Aussies tighten grip in final Test

England reach 32-0 at stumps, trailing tourists by 460 on day two of the fifth and final Ashes Test at the Oval.

    Aussies tighten grip in final Test
    A maiden Test century from Steven Smith gave Australia the initiative on day two [AFP]

    Steven Smith's maiden Test hundred ensured Australia maintained their grip on the Ashes finale at The Oval on Thursday.

    Smith's 138 not out powered Australia to an imposing first innings total of 492 for nine declared on the second day as they sought a consolation win after England had already taken the series at 3-0 up.

    When bad light ended play for the day, England were 32 without loss, a deficit of 460 runs. England captain Alastair Cook was 17 not out and Joe Root 13 not out.

    In command

    Second day scorecard

    Australia first innings (o'night: 307-4)

    C Rogers c Trott b Swann 23
    D Warner c Prior b Anderson 6
    S Watson c Pietersen b Broad 176
    M Clarke b Anderson 7
    S Smith not out 138
    P Siddle b Anderson 23
    B Haddin b Trott 30
    J Faulkner c Trott b Woakes 23
    M Starc b Swann 13
    R Harris c and b Anderson 33
    N Lyon not out 0
    Extras 20
    Total (9 wkts dec, 128.5 overs, 574 mins) 492
    Fall of wickets: 1-11 (Warner), 2-118 (Rogers), 3-144 (Clarke), 4-289
    (Watson), 5-320 (Siddle), 6-385 (Haddin), 7-423 (Faulkner), 8-446 (Starc), 9-491 (Harris)

    England first innings

    A Cook not out 17
    J Root not out 13
    Extras 2
    Total (0 wkts, 17.3 overs, 73 mins) 32
    Bowling: Starc 5-1-10-0; Harris 4-3-2-0; Faulkner 3-0-8-0; Siddle 5.3-1-10-0

    Australia resumed well-placed on their overnight 307 for four after rain delayed Thursday's start by three-and-a-half hours.

    Smith was 66 not out and nightwatchman Peter Siddle 18 not out following Shane Watson's Test-best 176 on Wednesday.

    The overcast conditions, despite the glare of floodlights, were more friendly to the bowlers, especially the seamers, than Wednesday's blue skies when England debutant bowlers Chris Woakes and Simon Kerrigan struggled.

    Indeed so poor was left-arm spinner Kerrigan's first day return of none for 53 in eight overs, he didn't bowl at all on Thursday.

    It did not take long for paceman James Anderson, who on Wednesday moved past Bob Willis into second place in England's all-time list of leading Test wicket-takers, to make the breakthrough.

    Anderson bowled Siddle with a superb ball that clipped the top of off stump.

    But when seam-bowling all-rounder Woakes dropped short, Smith pulled him for four to go to 89 - the same score he made in the drawn third Test at Old Trafford.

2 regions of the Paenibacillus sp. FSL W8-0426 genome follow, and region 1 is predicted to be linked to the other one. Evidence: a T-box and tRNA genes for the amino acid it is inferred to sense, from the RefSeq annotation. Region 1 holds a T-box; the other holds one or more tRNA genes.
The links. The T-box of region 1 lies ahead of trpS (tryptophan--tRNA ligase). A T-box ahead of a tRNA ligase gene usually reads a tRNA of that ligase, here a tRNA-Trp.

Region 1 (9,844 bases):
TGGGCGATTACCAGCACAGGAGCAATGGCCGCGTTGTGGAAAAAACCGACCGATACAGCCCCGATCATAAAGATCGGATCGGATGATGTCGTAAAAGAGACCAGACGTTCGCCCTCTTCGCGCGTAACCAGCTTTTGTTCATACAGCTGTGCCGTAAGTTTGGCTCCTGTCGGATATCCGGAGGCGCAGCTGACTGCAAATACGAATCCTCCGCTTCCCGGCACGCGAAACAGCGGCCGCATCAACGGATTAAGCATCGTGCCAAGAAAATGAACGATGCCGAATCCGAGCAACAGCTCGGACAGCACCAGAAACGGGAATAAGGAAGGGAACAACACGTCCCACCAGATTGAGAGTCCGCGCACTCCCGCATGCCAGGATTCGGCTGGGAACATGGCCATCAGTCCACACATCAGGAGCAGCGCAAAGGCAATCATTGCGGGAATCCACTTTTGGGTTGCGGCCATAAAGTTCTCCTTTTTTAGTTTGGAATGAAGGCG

However, there was no falling short of three figures for Smith on Thursday.

    The 24-year-old, playing the 12th Test of a career that saw him initially regarded as a leg-spinner who batted, went to his hundred in style by on-driving occasional medium-pacer Jonathan Trott for six.

    However, four balls later, Brad Haddin played on to Trott for 30.

    Costly run

    An embarrassing post-tea session where Cook set excessively defensive fields even when the tailenders, rather than Smith, were on strike, saw England concede 95 runs in 11.5 overs.

    James Faulkner holed out to give fellow debutant Woakes a maiden Test wicket before Graeme Swann, who didn't bowl until three hours into the day's play despite being arguably the world's leading off-spinner, struck with his second ball Friday to dismiss Mitchell Starc.

    Ryan Harris hit 33 at better than a run-a-ball before he was caught and bowled by Anderson, who had to run some 20 yards to the vacant mid-off area.

    Anderson led England's attack with four wickets for 95 runs in 29.5 overs but he was denied the chance to take his fifth wicket of the innings when Australia captain Michael Clarke declared before last man Nathan Lyon faced a ball.

    Smith, whose previous Test best was the 92 he made against India in Mohali in March, batted for more than six-and-a-half hours and faced 241 balls with 16 fours and two sixes.



    Visualising every Saudi coalition air raid on Yemen

    Visualising every Saudi coalition air raid on Yemen

    Since March 2015, Saudi Arabia and a coalition of Arab states have launched more than 19,278 air raids across Yemen.

    Lost childhoods: Nigeria's fear of 'witchcraft' ruins young lives

    Lost childhoods: Nigeria's fear of 'witchcraft' ruins young lives

    Many Pentecostal churches in the Niger Delta offer to deliver people from witchcraft and possession - albeit for a fee.

    Why did Bush go to war in Iraq?

    Why did Bush go to war in Iraq?

    No, it wasn't because of WMDs, democracy or Iraqi oil. The real reason is much more sinister than that.